Thanksgiving Day marks the beginning of a frequently intense holiday season. Many individuals spend the days leading up to the end of November as the time to plan all activities for the remainder of the year. Even with the best of intentions, many people often find that those plans rarely produce an exact match to what actually occurs. (Poor gift selections, not-so-perfect recipes, and common cold weather-related illness can put a damper on our grand intentions.)
However, something almost mystical occurs when we think about the approaching holiday season. Our minds repeatedly conjure up images of a nice relaxing time where families and friends gather for hearty laughter and good cheer. It does not matter how our dreams pan out, from one year to the next, we seem to lose sight of how stressfully treacherous the holiday season can be.
Why then, when we imagine relaxing with family and friends, do we end up putting ourselves through so much stress or misery by spending countless hours preparing the perfect meal or searching for the ideal gift? I believe we try to make everything as wonderful as possible in attempts to create happiness. In our inspired efforts, we strive for perfection because we truly want to make our holiday fantasies come true. The trouble with that philosophy is that we cannot personally “produce” happiness.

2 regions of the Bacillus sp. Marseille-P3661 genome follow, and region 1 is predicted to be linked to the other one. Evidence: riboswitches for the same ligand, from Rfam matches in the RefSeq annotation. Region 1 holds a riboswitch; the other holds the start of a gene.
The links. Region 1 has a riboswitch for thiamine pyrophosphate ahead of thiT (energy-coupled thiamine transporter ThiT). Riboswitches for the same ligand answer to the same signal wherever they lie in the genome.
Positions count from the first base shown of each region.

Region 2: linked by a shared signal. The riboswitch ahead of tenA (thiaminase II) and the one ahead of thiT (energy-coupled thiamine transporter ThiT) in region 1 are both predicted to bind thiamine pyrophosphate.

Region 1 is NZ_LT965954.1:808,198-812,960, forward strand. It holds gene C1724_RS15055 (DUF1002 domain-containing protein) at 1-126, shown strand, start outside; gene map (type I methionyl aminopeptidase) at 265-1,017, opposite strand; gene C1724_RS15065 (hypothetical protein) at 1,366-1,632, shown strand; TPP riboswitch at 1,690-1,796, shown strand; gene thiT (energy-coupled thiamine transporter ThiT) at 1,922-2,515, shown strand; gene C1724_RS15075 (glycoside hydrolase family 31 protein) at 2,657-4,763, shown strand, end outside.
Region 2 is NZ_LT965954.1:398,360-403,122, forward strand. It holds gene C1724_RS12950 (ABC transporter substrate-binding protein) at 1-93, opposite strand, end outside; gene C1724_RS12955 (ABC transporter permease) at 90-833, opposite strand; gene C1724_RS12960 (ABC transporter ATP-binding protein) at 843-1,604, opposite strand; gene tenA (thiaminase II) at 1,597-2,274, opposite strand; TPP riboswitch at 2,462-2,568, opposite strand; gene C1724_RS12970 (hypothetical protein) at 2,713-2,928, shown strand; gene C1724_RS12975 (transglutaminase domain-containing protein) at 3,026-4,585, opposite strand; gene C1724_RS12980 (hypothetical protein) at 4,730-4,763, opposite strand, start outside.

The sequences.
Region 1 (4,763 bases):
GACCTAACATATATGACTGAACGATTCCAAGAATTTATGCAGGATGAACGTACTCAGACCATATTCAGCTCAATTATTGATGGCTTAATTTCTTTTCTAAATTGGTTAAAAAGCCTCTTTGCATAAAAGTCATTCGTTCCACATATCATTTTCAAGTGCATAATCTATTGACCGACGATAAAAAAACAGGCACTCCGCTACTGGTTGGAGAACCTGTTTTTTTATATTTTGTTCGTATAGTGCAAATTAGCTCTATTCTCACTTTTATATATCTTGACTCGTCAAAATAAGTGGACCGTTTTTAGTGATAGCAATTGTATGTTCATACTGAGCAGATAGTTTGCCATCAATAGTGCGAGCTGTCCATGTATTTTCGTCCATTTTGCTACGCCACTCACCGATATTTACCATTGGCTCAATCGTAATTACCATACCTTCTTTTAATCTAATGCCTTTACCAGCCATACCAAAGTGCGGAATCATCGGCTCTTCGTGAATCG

Happiness is something you own within you and not something to buy or to create. A person sitting down to eat a meager family meal may be a very happy person at that moment while a different person feasting on the finest foods available to him or her may not feel that same type of happiness at all. Sure, a holiday planner may be able to present a luxuriously pleasant dining atmosphere but without an inner “thankful” feeling among the participants, the five-star gathering may not be so grand. Something will be missing.